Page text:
Syrian Refugees in Jordan and Lebanon: between refuge and ongoing deprivation?

Katharina Lenner, Schmelter Susanne

Research output: Chapter in Book/Report/Conference proceedingChapter

Abstract

Jordan and Lebanon have both generously received refugees from Syria since the outbreak of the crisis in 2011. Of all neighbouring countries they host the largest number of Syrian refugees relative to their overall populations. Yet after years of relative openness new regulations have made entry and movement more difficult while making lives more precarious. Syrian refugees have also been severely affected by funding shortages in the global humanitarian response. The resulting squeeze has led to an increasing sense of despair and many have attempted to leave both countries. The situation, however, is arguably worse in Lebanon than it is in Jordan. Syrian refugees in Jordan have experienced glimpses of hope since the February 2016 donors conference, which promised to facilitate their access to the labour market. This article introduces some parallels, as well as notable differences in the way the Syrian refugee crisis has evolved in both countries, particularly over the course of 2015-6.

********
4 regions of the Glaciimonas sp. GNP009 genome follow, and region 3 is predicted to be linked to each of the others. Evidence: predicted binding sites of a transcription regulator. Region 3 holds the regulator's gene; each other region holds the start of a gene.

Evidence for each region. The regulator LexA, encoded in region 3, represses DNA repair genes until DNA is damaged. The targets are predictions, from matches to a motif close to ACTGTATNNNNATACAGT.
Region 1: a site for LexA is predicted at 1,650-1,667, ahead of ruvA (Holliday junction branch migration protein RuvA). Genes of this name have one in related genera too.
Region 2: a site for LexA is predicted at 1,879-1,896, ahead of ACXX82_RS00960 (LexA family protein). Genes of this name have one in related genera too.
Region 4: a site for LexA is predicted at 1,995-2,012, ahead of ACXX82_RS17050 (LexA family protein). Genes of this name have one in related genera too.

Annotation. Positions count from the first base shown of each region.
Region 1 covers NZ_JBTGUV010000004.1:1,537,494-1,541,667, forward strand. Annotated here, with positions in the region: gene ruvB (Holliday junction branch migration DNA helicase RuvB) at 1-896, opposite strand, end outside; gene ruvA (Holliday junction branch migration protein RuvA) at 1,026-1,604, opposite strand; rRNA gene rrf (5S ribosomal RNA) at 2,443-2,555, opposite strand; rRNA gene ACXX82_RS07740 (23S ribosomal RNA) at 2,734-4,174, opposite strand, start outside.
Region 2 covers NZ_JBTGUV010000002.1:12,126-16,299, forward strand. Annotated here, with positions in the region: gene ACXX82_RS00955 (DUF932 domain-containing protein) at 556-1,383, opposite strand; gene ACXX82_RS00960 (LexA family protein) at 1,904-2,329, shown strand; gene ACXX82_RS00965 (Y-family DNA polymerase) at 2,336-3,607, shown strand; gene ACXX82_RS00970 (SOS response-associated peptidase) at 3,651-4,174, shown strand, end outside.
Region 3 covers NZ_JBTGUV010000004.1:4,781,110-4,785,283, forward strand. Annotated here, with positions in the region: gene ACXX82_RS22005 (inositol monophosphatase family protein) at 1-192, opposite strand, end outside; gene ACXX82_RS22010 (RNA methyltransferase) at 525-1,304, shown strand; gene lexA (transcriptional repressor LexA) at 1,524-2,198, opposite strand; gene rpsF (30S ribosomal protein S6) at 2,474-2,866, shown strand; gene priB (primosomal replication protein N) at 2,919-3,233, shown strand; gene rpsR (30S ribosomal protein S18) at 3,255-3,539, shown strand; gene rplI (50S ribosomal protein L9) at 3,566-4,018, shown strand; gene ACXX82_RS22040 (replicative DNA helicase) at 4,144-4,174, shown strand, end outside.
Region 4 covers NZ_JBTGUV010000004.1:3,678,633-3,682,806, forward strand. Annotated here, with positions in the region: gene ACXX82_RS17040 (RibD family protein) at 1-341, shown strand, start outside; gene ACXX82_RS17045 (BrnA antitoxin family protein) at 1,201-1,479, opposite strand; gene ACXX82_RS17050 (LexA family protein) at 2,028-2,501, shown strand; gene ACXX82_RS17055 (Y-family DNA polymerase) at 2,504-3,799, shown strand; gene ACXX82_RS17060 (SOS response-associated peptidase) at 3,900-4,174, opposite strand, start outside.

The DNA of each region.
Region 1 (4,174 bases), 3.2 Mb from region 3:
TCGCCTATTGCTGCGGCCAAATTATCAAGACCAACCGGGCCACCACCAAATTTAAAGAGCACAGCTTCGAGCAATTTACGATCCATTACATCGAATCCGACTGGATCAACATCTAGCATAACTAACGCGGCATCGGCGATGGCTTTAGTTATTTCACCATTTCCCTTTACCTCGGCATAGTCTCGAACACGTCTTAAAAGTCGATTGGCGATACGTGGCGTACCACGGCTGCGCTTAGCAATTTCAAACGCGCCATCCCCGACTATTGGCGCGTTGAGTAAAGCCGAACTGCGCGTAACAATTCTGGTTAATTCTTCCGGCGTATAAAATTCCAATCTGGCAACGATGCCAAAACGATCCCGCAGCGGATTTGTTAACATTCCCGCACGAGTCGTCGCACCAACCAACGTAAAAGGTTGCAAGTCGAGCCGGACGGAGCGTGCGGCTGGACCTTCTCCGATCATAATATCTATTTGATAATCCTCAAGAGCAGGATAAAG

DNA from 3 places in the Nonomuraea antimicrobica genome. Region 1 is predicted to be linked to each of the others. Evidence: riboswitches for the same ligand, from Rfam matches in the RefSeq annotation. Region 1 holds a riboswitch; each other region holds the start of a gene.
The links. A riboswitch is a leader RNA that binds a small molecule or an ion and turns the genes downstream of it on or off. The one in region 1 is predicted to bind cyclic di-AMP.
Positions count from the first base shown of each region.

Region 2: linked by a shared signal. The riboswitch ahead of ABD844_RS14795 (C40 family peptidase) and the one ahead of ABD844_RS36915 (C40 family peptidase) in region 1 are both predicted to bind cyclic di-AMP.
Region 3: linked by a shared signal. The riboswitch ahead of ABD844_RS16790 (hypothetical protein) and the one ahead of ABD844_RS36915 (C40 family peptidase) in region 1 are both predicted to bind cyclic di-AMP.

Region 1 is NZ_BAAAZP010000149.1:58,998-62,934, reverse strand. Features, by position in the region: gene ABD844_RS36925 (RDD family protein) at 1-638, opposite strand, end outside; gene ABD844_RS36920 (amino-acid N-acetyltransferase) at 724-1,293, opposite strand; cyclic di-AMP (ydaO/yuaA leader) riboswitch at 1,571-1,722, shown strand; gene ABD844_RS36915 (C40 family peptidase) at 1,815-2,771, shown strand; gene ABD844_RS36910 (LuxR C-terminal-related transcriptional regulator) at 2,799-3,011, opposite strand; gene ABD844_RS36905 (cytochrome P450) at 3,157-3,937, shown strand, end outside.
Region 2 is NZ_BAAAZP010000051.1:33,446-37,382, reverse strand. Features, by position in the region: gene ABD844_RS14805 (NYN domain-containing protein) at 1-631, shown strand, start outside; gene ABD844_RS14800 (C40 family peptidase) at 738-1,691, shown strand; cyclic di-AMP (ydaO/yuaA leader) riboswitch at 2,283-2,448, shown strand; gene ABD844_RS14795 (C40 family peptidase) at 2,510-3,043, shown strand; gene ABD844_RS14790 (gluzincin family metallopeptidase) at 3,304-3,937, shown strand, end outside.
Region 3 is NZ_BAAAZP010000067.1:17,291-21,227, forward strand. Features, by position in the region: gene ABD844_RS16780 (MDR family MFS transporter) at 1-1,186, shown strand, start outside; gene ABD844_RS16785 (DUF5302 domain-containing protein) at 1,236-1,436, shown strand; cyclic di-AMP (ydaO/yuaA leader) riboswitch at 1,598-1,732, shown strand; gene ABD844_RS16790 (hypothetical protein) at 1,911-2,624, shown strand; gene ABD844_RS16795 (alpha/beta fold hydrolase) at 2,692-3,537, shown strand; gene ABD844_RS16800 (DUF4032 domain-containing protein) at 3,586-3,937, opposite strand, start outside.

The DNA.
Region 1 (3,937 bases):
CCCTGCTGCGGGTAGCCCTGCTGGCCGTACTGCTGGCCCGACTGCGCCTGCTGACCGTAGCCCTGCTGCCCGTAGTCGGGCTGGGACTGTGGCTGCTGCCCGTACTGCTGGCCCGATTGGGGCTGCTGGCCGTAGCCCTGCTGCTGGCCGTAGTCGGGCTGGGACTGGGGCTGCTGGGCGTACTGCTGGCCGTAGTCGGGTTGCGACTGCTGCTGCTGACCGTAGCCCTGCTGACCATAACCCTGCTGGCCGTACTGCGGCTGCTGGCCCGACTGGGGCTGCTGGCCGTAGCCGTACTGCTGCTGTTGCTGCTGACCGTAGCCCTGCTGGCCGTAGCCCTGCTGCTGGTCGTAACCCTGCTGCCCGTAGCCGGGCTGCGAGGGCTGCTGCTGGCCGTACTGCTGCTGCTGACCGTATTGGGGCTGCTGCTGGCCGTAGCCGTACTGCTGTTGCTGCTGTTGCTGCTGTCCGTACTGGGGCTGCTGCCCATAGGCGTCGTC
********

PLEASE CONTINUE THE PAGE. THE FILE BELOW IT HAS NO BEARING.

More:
Original languageEnglish
Title of host publicationIEMed Mediterranean Yearbook 2016
Place of PublicationBarcelona
PublisherEuropean Institute of the Mediterranean
Pages122-126
Number of pages5
Publication statusPublished - Sep 2016

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